A Wooden Boom

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Vandkunsten Lethallen1

Photo by Vandkunsten Architects

Tegnestuen Vandkunsten’s wooden designs include Lethallen, which is a skater hall in Gentofte, Denmark.

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Vandkunsten Lethallen2

Photo by Vandkunsten Architects

Lethallen, Gentofte, Denmark.

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Vandkunsten Lethallen

Photo by Vandkunsten Architects

Lethallen, Gentofte, Denmark.

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Vandkunsten Lethallen3

Photo by Vandkunsten Architects

Lethallen, Gentofte, Denmark.

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Tegnestuen Vandkunsten Tapperiet cultural institution

Photo by Vandkunsten Architects

Tegnestuen Vandkunsten’s wooden designs include Tapperiet, which is a cultural institution in Køge, Denmark.

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Vandkunsten Tapperiet1

Photo by Vandkunsten Architects

Tapperiet, Køge, Denmark.

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Vandkunsten Tapperiet2

Photo by Vandkunsten Architects

Tapperiet, Køge, Denmark.

Published
02.09.2016

Wood has been used for facade cladding for a long time, and the natural product has been the main material for the construction of buildings for long periods in history. During the last century, concrete and steel have become increasingly popular as the leading structural materials when developers and architects wish to build houses or high-rises, but wood holds on. Actually, wood is getting trendy.

The Danish architectural firm Tegnestuen Vandkunsten uses wood as a central element in many of their projects. According to one of the company’s wood aficionados, architect Kim Dalgaard, wood is returning to the building sector as a load-bearing material.

“The reason for the increased usage of wood is multi-faceted. First of all, there has been a huge leap in technological possibilities connected to wood products – for instance, the utilisation of wood carving robots on the manufacturing of building elements.
Secondly, it’s about sustainability. Today, sustainability certifications are becoming increasingly popular, and here, wood has better scores in regards to a lot of the parameters in which building materials can score. These include greenhouse gas emission, waste production, energy consumption, and pollution levels,” says Kim Dalgaard.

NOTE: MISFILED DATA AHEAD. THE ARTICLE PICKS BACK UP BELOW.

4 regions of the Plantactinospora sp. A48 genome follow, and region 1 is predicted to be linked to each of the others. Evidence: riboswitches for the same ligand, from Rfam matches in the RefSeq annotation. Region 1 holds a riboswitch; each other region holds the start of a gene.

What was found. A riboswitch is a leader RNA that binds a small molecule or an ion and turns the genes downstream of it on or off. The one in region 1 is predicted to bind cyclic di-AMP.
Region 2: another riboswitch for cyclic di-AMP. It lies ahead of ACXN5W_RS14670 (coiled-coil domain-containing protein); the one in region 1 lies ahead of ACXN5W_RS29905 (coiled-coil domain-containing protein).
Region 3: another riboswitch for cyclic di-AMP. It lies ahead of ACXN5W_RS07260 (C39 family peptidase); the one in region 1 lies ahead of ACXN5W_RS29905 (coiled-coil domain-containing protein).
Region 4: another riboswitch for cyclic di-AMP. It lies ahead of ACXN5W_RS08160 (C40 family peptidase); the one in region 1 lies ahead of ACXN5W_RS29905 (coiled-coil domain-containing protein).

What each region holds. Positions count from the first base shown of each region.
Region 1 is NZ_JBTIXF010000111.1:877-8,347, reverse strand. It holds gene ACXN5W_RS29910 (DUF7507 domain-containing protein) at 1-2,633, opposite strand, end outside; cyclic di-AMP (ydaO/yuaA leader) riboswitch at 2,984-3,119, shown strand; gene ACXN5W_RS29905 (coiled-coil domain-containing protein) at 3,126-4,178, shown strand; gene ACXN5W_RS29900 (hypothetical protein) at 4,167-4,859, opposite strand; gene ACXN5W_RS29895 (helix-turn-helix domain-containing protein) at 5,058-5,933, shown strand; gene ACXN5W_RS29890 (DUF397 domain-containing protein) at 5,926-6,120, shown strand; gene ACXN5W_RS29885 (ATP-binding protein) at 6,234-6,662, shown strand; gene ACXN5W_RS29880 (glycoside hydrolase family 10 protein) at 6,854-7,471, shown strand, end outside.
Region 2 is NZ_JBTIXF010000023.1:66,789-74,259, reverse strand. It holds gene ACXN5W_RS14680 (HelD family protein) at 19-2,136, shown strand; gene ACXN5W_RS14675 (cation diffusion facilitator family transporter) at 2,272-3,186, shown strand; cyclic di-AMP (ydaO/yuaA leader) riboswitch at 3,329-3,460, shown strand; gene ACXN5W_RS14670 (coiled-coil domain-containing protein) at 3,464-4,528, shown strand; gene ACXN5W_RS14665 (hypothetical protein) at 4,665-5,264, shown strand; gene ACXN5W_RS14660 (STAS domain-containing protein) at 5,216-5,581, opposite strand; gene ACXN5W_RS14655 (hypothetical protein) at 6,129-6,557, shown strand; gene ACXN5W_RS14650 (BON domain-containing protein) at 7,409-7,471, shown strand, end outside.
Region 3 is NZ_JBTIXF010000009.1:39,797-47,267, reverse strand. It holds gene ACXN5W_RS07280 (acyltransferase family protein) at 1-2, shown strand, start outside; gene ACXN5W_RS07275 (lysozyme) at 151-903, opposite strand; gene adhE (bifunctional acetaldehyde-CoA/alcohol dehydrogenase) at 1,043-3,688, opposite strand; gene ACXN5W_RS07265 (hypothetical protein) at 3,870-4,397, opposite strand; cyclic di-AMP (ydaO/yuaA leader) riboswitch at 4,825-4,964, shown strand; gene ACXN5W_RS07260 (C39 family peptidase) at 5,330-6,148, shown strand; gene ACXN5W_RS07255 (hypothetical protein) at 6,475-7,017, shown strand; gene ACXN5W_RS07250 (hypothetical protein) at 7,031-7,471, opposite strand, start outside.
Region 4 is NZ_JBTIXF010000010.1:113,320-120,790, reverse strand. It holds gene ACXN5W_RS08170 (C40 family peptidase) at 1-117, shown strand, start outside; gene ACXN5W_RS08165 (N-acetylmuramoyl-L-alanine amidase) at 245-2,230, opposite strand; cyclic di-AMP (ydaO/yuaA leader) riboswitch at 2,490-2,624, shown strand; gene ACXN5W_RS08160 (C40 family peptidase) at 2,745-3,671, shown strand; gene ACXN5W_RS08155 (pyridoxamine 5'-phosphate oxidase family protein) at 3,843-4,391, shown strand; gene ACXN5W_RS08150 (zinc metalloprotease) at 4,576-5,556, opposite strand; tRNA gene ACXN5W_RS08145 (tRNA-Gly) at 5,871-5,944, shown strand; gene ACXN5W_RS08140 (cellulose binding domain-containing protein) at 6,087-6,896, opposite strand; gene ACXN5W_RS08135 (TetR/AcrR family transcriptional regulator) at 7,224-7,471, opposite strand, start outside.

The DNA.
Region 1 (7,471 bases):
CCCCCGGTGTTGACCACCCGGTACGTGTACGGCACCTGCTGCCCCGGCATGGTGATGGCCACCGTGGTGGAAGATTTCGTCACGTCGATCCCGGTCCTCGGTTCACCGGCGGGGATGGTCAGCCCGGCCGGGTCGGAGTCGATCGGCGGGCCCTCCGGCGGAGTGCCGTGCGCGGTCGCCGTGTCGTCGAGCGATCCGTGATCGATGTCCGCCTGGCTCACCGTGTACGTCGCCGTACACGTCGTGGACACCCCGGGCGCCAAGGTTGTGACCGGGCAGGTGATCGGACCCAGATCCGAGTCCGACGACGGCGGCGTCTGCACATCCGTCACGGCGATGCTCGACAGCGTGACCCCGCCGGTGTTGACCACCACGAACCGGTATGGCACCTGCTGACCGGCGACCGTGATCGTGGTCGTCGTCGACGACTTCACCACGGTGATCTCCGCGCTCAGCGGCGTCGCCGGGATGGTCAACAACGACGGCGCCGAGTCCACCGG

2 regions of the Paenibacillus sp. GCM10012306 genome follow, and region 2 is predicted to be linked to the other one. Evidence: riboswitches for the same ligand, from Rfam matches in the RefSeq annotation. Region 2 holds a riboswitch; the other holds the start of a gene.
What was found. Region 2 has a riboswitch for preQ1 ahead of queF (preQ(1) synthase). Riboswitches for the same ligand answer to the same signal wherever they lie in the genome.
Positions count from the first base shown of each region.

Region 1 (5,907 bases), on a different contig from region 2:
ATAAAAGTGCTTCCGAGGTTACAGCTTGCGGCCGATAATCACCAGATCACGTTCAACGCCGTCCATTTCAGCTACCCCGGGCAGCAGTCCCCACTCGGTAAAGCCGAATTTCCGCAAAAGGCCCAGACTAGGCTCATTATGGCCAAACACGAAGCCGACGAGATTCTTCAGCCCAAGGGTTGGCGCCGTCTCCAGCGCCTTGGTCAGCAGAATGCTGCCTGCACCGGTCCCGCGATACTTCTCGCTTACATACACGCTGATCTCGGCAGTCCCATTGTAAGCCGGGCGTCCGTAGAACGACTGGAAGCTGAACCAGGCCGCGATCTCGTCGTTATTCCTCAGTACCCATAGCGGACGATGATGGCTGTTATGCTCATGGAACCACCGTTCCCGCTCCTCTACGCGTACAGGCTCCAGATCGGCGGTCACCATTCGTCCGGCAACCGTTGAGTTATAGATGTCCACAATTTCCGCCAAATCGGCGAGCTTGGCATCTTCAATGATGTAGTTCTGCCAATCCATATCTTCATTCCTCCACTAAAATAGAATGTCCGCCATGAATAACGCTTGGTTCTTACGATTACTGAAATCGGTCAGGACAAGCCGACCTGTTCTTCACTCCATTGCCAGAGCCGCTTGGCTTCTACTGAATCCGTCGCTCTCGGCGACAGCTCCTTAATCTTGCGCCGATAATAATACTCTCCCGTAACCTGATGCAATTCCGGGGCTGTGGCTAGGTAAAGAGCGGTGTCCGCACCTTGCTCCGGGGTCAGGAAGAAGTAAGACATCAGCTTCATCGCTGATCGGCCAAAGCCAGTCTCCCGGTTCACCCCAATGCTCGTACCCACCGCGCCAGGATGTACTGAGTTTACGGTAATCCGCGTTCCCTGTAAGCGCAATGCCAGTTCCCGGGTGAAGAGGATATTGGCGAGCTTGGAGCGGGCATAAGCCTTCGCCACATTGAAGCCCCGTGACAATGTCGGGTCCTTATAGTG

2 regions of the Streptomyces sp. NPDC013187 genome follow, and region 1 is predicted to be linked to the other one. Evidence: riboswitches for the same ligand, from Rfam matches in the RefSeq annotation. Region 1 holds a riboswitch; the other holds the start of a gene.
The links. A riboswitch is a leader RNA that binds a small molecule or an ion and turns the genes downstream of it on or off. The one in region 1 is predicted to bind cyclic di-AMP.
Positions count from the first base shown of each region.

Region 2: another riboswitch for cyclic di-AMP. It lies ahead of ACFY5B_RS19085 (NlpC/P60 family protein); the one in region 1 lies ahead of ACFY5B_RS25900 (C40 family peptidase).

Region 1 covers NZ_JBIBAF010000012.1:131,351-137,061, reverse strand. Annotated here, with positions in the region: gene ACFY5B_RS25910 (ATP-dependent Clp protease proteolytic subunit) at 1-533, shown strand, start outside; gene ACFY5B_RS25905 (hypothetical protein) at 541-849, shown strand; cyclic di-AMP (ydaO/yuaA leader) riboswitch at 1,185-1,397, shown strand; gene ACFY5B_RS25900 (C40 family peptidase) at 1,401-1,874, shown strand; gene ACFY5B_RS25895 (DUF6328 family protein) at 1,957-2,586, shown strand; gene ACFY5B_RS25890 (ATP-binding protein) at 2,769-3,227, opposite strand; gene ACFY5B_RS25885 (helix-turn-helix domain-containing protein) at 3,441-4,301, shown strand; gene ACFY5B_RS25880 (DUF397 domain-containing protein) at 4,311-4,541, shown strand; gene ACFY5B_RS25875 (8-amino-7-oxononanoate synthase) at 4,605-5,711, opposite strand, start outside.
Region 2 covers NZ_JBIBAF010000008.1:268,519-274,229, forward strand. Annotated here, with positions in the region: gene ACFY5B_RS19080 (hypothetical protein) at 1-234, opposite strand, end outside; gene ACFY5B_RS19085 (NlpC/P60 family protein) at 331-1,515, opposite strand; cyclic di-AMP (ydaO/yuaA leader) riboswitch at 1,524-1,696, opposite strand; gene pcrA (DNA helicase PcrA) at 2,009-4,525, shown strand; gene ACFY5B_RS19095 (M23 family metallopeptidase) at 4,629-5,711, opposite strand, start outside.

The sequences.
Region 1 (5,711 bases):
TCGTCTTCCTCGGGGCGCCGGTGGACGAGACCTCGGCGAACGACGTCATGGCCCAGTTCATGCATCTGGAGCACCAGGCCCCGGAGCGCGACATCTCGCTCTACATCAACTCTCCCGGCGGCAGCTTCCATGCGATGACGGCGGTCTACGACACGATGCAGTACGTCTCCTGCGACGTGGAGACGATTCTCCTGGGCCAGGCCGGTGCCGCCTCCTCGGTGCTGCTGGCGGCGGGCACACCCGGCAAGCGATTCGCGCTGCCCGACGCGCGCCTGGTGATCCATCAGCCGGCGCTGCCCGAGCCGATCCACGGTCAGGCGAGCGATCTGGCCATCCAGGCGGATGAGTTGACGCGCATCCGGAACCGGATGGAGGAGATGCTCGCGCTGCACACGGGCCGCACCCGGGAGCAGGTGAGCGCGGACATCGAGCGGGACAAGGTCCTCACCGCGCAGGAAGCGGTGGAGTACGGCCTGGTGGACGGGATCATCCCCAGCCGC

“Wood is the most sustainable material per definition,” he continues. “It’s a natural construction material, which can be reproduced by nature itself. It consumes CO2, and less CO2 is emitted during manufacturing, when compared to other common materials. Wood can also be dismantled and re-used, or downgraded for other purposes, like sawdust, making paper, wood plate products, or be burned for energy purposes. Concrete, for example, hasn’t got the same reusable traits.”

One factor is sustainability; a second parameter is the design aspect. Dalgaard and his fellow colleagues experience a more satisfying architectural result, when using wood as a central component in structures. According to him, you get the same feeling as with traditional Danish craft design, where you can see visible joints and constructional connections.

“Contemporary wooden buildings are often very honest in regards to showing off how they’re made. So in a way, it is much more satisfying to look at a wooden building – not only for architects,” Dalgaard says with a small laugh.

A common fallacy

You may believe that wood has a low level of durability, but its durability is actually just as good as any other material, when it is used in construction. Façade wood, though, has a shorter life-span than traditional materials like brick, and wood is less durable, when used on façades, even though it still might be more sustainable.

“People usually understand a wooden house [to be] a house with wooden façades. But we like to think of a wooden building, as a building which is mainly constructed out of wood, and that shows of the construction material.  So wood is typically apparent on the inside, but not necessarily on the façade, which can be wood, but might as well be an inorganic material,” Dalgaard explains.

“The [load-]bearing capacity of wood is actually one of the best, related to its weight, although you’ve got to be more careful with wood. It’s an organic material, so you have to be more alert, when using it in architecture. Although there’s nothing that you can do with other materials that you can’t do with wood,” Dalgaard says.

“It has the same level of usability or utilisation … maybe you can’t build the tallest house on the planet, but you can build a whole lot of other things.”

Tegnestuen Vandkunsten’s wooden designs include Tapperiet, which is a cultural institution in Køge, Denmark, and Lethallen, which is a skater hall in Gentofte, Denmark. View pictures of the two projects in the above slideshow.

The goal of DANISH™ is to promote Danish architecture and design in a broad perspective, and demonstrate all the potentials in these fields.

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